Should megacities be shifting their focus to moving people instead of traffic?


Dhaka intersectionDhaka’s transport system is hurtling towards ever worsening gridlock and the estimated 3.8 Billion USD economic losses are no doubt rising. Photo: Adam Cohn Licensed under CC4.0.

Traffic problems that characterise life in the Bangladeshi capital have been in the news quite a lot lately and popped up on various blogs by people like Michael Hobbs who simply can’t believe the situation has been allowed to get this bad. These articles tend to share common themes which include; there’s too much traffic, nobody is doing anything about it, it’s politically complicated, the investment and structural change needed are too big, it’s all too difficult etc. etc. 

Ke Fang from the World Bank recently blogged about the dangers of focusing on infrastructure to solve traffic problems, instead of looking for urban solutions designed to move people and reduce the need to travel in the first place, it’s an informative read that covers the background well, I recommend you take a look at it if you’re not familiar with the situation.

One thing is clear, in the efforts to fix the traffic problems there is significant focus on improving traffic flow. In the past this has led to the banning of rickshaws and other non-motorised transport (NMT) on major roads despite NMT accounting for 58% of all trips in the city. In addition NMT is one of the most sustainable ways of moving people, but cars are one of the least! Think of a hypothetical where Dhaka banned all NMT and magically gave everyone access to a car, it’s not ever going to happen but you can imagine the consequences, absolutely nothing would move.

It’s because of efforts like these that Dhaka’s transport system is hurtling towards ever worsening gridlock and the estimated 3.8 Billion USD economic losses are no doubt rising. They may appear to be proactive but actually decrease the movement of people. As Ke Fang says, “If the focus of the urban transport policy and investment is on people, not on private cars, shouldn’t we be more worried by the congestion of people’s movement, and not by the congestion of car’s movements?”

This begs the question, where does the pressure to focus on private cars come from and why? It’s certainly not from the millions of people who ride the bus every day and can’t even dream of owning a car, and it’s probably not the estimated 300,000 plus cycle-rickshaw drivers which rely on NMT for their income.

No, our target demographic here are those people who consider the public transport system to be wholly unsuitable for their needs, and who can blame them. I personally commute the 7 km from my home to the UN offices by bicycle most days, and have recently started using the public buses too, it’s not exactly what one would call a pleasant experience.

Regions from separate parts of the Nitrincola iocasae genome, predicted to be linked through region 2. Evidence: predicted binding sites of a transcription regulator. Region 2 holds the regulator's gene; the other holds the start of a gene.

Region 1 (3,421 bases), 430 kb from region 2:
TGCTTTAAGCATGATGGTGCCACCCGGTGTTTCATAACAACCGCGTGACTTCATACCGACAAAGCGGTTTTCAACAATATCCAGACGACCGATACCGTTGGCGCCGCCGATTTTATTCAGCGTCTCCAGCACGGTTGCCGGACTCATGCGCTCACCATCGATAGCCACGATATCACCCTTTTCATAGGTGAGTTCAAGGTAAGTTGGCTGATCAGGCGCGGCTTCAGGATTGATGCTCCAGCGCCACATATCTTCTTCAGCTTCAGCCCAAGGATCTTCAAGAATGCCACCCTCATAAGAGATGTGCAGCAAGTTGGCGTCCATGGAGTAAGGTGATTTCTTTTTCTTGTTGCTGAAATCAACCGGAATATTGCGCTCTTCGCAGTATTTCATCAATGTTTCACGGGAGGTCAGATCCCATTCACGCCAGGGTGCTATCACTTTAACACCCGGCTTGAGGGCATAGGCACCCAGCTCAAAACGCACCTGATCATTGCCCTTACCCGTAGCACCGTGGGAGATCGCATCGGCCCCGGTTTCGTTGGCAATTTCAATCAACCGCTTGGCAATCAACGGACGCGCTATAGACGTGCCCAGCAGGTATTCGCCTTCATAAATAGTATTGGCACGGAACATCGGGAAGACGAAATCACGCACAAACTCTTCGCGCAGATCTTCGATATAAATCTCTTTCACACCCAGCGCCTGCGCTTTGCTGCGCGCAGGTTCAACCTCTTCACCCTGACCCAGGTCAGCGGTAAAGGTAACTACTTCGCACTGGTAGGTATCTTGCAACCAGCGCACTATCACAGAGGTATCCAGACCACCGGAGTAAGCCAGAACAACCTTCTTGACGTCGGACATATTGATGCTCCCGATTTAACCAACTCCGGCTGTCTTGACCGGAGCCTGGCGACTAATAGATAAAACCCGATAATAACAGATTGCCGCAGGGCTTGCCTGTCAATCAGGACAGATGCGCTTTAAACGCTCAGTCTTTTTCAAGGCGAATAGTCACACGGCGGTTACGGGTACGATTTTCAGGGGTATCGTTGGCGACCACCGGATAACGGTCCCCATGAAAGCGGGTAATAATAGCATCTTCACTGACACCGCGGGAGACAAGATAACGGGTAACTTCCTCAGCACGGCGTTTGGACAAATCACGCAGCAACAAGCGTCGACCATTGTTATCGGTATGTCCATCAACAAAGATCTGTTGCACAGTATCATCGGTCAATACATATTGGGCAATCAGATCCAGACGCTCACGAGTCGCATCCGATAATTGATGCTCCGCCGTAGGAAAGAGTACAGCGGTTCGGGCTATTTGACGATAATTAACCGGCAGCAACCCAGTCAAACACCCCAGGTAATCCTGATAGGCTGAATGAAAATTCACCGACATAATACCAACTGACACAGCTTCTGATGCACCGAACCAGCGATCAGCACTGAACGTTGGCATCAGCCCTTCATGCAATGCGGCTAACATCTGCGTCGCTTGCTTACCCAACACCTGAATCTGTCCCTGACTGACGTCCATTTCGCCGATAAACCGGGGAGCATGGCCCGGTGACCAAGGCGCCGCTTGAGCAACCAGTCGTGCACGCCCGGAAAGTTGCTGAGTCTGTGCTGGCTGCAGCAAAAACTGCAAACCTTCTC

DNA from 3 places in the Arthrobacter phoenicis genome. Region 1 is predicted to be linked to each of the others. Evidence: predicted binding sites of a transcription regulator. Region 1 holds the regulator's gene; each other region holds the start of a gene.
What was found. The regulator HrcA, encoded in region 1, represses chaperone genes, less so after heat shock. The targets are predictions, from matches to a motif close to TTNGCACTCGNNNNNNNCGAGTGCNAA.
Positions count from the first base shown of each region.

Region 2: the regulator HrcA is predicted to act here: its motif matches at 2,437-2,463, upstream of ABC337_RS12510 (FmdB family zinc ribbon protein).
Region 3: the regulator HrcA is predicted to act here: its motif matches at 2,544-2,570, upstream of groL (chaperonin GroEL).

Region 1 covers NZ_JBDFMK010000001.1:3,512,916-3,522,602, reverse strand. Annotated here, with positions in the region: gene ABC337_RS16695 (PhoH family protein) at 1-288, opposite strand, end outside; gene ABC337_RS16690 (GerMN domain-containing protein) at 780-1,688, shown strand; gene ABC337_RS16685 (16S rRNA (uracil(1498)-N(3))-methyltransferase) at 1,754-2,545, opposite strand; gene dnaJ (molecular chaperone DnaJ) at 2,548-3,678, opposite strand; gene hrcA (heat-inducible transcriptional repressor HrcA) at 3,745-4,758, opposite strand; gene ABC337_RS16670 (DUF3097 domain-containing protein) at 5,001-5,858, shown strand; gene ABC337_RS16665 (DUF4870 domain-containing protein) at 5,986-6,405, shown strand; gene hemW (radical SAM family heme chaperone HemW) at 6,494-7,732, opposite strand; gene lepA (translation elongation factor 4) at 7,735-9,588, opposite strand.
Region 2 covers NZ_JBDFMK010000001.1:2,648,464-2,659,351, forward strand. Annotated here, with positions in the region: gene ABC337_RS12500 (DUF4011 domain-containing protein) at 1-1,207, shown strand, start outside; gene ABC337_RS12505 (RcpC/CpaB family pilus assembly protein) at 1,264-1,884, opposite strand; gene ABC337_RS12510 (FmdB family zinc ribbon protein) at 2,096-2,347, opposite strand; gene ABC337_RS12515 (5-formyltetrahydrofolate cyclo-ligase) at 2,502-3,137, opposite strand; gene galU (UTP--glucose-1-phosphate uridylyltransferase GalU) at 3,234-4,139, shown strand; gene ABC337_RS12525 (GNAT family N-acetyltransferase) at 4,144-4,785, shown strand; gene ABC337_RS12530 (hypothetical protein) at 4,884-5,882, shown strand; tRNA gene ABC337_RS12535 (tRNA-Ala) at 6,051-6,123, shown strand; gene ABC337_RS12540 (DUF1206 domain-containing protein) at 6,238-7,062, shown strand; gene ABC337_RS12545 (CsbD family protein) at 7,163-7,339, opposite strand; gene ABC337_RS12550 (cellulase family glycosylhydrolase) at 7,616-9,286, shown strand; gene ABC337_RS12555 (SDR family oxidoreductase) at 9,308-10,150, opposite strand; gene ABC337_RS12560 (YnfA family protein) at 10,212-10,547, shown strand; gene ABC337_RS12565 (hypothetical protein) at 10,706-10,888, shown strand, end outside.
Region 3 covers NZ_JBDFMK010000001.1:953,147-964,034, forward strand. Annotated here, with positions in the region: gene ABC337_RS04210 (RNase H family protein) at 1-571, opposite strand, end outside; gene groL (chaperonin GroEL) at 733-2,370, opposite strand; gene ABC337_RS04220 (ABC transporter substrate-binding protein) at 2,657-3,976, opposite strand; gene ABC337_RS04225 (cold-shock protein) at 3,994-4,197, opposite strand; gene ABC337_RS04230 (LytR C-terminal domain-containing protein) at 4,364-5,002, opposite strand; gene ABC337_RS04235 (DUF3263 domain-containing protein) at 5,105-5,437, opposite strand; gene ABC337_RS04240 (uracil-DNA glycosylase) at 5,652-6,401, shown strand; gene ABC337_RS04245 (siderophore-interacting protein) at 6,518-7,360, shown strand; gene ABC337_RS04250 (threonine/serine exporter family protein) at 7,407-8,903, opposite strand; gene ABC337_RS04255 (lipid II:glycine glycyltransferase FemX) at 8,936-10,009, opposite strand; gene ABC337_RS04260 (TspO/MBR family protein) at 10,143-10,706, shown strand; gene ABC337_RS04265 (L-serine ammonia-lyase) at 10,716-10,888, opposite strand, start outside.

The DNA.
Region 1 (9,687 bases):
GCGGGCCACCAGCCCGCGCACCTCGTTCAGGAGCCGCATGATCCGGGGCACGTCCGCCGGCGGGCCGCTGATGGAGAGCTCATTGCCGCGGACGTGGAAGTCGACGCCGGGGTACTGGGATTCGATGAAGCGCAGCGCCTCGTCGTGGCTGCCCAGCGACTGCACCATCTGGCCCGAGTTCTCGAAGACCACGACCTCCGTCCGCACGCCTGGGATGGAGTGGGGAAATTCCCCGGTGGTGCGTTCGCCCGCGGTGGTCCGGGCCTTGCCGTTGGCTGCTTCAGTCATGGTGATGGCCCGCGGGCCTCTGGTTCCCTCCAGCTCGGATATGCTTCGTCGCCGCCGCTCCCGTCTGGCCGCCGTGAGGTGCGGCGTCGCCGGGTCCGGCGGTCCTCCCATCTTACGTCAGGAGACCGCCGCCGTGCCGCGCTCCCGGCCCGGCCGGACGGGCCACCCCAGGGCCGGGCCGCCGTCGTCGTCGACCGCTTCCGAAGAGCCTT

Before we can even dream of reorienting the transport policy to one that focusses on moving people instead of moving vehicles we need to reach a tipping point where enough people have access to public transport that is acceptable to them. Because if anything more than a small percentage of people consider public transport unacceptable such change will not be achievable.

Through our Transport Innovations Prototype project we’re looking into the reasons and motivations behind people’s decision to preference cars over public transport. Some of the reasons are pretty obvious, like the overcrowding, discomfort, perceived safety risks, wet seats when it rains and athletic ability required to mount a bus that refuses to stop. But we wanted to know which ones most influence people’s decision making. To do this we’ve enlisted 10 Transport Pioneers who usually travel by private car, some have never been on a bus in Dhaka in their entire lives! They have been riding the busses all week, it’s been an exciting and liberating experience for them. Through their experiences we can begin to understand the reasons behind their decisions. Once we know that perhaps we (that’s the royal ‘we’ including you and everyone else in Dhaka and looking in from the outside) can start to make public transport a more viable, and even desirable option for all. Instead of just those who can’t afford the alternatives.

What’s your take on the public transport problem in Dhaka? Let us know! If you could change just three small things what would they be? How can we keep people on public transport and help others start using it for the first time?


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